New Law Requires Declaration of Sesame on Food Labels by 2023
From hummus to baked goods to sushi, sesame is a prevalent and versatile ingredient found in foods around the world. Yet for individuals with a sesame allergy, consumption can be dangerous, with reactions ranging from mild to severe.
It is estimated that more than 1 million Americans have a sesame allergy. Yet, until recently, sesame was not considered to be one of the major food allergens in the United States. Therefore, labeling of sesame on packaged food products has not been required, making it challenging for those who have the allergy to identify foods made with sesame. The Food Allergy Safety, Treatment, Education and Research Act signed into law by President Biden on April 23 named sesame as the ninth major food allergen in the U.S., requiring it to be declared on food labels beginning January 1, 2023.
The Food Allergen Labeling and Consumer Protection Act of 2004 recognized what became known as the “Top 8” major allergens: milk, wheat, soybean, eggs, fish, shellfish, peanuts and tree nuts. These allergens were believed to account for 90% of the food allergies in the United States. The law required disclosure on most packaged foods sold in the U.S., regardless of whether they were made in this country or imported.
Some foods and beverages are not covered by this legislation: meat, poultry and egg products, as they are regulated by the U.S. Department of Agriculture; alcoholic beverages, which are regulated by the Alcohol and Tobacco Tax and Trade Bureau; raw agricultural commodities such as fresh fruits and vegetables; and most foods sold without a label, such as in a restaurant.
Prior to the introduction of the FASTER Act in the U.S., labeling of sesame in food has been required in various parts of the world; Australia, New Zealand, Canada, EU, Iceland, Liechtenstein, North Macedonia, Norway, Switzerland, Taiwan, Turkey, Ukraine and GSO (Saudi Arabia, UAE, Kuwait, Bahrain, Oman, Qatar and Yemen) all require sesame labeling.
For years, consumers, advocacy groups and legislators have advocated for sesame to be added to the list of major allergens. In November 2020, the U.S. Food and Drug Administration published guidance for food manufacturers to voluntarily disclose sesame in their products. However, there still was no mandatory compliance or uniform oversight by the FDA. To change this, the FASTER Act of 2021 was introduced.
The FASTER Act will make it safer for those with a sesame allergy by requiring declaration of sesame on food labels. Additionally, it requires the U.S. Department of Health and Human Services to report on research opportunities for prevention, treatment and potential cures for food allergies. The FASTER Act also develops a scientific framework for adding additional allergens to the top nine in the future, if warranted.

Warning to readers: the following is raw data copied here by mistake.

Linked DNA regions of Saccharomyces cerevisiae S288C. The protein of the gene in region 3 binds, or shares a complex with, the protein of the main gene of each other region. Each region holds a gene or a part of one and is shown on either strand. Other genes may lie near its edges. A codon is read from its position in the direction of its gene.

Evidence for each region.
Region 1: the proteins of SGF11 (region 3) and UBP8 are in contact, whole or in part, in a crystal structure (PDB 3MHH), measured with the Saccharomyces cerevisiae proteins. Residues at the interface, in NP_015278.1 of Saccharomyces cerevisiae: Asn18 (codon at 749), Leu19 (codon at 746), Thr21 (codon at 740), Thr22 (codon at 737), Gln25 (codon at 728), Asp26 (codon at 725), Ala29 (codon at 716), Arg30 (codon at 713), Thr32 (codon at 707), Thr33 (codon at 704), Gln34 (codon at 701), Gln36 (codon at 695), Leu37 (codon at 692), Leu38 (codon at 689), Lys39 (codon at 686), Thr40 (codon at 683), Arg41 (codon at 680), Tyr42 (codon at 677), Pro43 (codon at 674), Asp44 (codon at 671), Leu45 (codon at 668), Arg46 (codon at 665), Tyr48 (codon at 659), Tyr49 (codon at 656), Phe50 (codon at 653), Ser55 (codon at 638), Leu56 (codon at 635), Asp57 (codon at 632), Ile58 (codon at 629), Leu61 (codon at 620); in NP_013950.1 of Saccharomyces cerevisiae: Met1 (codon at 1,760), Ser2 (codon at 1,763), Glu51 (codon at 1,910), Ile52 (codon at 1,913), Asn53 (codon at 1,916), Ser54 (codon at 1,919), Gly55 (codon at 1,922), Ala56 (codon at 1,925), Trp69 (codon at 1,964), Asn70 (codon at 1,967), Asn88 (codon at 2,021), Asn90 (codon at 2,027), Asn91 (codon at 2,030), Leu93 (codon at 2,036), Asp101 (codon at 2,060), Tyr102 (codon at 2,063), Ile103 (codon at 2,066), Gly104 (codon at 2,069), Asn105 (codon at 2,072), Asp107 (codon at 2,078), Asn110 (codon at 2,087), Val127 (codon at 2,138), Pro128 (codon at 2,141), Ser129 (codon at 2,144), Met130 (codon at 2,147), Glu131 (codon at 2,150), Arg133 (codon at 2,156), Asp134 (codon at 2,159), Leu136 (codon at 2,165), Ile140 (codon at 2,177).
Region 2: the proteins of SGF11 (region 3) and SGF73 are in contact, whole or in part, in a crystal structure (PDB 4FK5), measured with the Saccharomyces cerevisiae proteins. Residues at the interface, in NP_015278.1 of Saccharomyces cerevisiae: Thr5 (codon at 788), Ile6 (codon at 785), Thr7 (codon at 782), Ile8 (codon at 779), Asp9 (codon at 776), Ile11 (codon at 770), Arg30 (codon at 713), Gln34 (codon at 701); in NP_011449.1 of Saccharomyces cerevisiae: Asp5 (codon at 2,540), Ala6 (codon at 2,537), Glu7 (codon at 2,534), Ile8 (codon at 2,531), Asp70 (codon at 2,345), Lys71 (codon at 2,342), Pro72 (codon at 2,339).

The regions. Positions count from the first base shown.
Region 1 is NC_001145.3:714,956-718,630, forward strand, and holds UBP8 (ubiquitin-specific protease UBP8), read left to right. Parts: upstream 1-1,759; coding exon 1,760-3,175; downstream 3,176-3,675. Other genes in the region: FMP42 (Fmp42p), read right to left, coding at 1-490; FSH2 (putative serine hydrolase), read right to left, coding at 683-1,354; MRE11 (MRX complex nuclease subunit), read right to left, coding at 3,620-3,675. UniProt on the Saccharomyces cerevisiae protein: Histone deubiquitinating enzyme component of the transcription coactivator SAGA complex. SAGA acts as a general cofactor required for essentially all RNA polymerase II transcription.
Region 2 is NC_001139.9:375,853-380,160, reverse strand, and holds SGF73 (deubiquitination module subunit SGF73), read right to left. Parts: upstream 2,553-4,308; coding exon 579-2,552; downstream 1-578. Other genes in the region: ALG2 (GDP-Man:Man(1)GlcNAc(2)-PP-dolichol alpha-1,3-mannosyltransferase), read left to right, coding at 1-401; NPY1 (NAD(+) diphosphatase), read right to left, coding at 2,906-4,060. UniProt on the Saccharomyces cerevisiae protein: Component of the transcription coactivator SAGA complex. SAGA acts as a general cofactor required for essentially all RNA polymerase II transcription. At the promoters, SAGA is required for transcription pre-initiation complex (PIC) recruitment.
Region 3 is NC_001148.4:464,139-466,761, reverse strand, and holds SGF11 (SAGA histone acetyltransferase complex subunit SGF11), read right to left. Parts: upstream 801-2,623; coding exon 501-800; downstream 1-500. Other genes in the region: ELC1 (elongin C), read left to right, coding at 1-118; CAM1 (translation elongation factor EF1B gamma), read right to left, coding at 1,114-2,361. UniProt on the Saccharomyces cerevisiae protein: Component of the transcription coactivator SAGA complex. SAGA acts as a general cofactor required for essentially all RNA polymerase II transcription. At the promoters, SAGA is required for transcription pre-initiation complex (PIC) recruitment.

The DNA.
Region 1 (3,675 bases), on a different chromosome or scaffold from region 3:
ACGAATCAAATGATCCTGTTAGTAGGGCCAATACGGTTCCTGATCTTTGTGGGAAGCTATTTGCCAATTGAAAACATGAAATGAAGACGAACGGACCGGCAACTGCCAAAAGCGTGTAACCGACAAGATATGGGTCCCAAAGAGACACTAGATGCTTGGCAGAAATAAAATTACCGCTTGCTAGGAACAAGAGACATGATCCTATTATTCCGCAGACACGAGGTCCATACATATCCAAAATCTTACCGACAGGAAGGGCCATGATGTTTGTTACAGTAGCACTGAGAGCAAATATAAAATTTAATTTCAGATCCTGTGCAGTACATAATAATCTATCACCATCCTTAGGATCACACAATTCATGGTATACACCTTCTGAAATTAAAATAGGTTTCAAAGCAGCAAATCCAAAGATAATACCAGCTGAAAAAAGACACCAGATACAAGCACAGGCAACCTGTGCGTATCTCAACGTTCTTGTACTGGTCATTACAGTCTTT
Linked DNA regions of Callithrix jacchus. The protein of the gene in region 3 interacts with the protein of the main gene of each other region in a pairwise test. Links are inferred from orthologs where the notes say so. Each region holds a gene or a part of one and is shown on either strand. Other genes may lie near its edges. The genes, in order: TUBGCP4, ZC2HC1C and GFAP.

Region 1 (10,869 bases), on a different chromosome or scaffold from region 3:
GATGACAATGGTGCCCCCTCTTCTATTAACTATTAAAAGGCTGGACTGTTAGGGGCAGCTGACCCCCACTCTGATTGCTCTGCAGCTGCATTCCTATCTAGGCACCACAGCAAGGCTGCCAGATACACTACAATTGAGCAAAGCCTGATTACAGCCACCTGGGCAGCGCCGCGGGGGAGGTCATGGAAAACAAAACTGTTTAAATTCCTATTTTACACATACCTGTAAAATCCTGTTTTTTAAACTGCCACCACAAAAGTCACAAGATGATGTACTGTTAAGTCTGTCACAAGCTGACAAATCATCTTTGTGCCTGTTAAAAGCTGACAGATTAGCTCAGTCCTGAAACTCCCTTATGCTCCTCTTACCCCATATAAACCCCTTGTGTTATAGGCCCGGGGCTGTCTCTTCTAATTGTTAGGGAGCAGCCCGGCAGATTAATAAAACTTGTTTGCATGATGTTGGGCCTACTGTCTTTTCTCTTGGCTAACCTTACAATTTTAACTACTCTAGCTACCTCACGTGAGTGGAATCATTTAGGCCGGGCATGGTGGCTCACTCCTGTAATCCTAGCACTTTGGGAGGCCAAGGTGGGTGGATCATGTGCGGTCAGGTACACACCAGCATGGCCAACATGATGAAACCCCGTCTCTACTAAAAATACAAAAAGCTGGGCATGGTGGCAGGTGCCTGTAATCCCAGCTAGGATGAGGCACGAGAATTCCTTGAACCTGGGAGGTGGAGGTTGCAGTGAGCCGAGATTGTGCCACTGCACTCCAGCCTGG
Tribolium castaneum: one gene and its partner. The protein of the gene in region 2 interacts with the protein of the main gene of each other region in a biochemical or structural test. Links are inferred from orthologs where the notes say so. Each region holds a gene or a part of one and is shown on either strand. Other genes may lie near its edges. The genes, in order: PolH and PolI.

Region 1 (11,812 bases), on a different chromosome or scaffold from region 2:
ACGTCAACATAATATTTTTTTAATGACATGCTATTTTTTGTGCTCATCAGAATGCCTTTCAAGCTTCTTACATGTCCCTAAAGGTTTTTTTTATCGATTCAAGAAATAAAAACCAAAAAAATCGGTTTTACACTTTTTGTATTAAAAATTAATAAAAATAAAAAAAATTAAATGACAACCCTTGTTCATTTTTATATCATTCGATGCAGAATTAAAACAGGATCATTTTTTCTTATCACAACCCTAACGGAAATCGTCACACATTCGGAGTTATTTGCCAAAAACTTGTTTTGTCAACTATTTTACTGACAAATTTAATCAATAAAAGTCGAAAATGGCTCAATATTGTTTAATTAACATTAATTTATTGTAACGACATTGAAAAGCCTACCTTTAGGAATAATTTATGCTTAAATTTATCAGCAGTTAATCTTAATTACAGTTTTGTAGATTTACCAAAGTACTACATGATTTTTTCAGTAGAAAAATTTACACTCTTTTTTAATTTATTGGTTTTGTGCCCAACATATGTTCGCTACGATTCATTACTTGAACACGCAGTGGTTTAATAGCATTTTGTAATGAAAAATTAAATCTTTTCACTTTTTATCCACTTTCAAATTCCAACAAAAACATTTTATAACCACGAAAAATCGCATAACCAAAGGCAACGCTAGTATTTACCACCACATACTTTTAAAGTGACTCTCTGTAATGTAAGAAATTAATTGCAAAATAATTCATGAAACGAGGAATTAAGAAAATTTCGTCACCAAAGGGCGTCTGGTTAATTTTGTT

While there is no clear data to indicate the introduction of a 10th major allergen in the U.S. anytime soon, some advocates are calling for clear labeling of substances such as corn, gluten, mustard and celery. In other regions of the world, labeling for these ingredients is sometimes required. More research is needed to identify the prevalence and severity of allergies to these ingredients in the U.S.
Food Industry Compliance
Food manufacturers have until January 1, 2023, to identify sesame on food labels and comply with new legislation. Under the FASTER Act, sesame must be listed on the label in one of two ways:
- Include a “Contains” statement following or adjacent to the ingredient statement that identifies the food allergen
Example: Contains: milk, soy, sesame
- Include the common or usual name in the list of ingredients, followed by the food source of a major allergen in parentheses. Ingredients that include the common or usual name of the allergen as the ingredient are exempt. If the allergen is already listed on the ingredient statement elsewhere, it is not required to be listed twice.
Example: Gingelly (Sesame)
Example: Sesame Seeds
Example: Gingelly (Sesame), Tahin
Food manufacturers may use common equipment to produce multiple items, which could lead to cross-contamination of allergens. Some manufacturers may choose to disclose this potential cross-contamination with a “may contain” or “produced in a facility” statement, although these statements are not required in the U.S.
Sesame in Foods
According to Food Allergy Research & Education, sesame can be referred to by many names as an ingredient on a label, making it difficult for consumers to identify it in a product. Sesame may appear as benne, benne seed, benniseed, gingelly, gingelly oil, gomasio (sesame salt), halvah, sesame flour, sesame oil, sesame paste, sesame salt, sesame seed, sesamol, sesamum indicum, sesemolina, sim sim, tahini, tahina, tehina or til. It also may be hidden as “natural flavor” or “spices” in an ingredient statement.
Oils, such as peanut oil, that are derived from major allergens are often highly refined. This process removes the allergenic protein that causes an allergic reaction, making it safe for most people with that allergy. Sesame oil, however, typically is not highly refined, so the allergen is still present, making it unsafe for people who are allergic to sesame. Cold-pressed, expelled or extruded oils (sometimes referred to as gourmet oils) from any of the major allergens still contain the allergenic protein and should be avoided by people with that particular allergy.
Sesame in Non-Food Items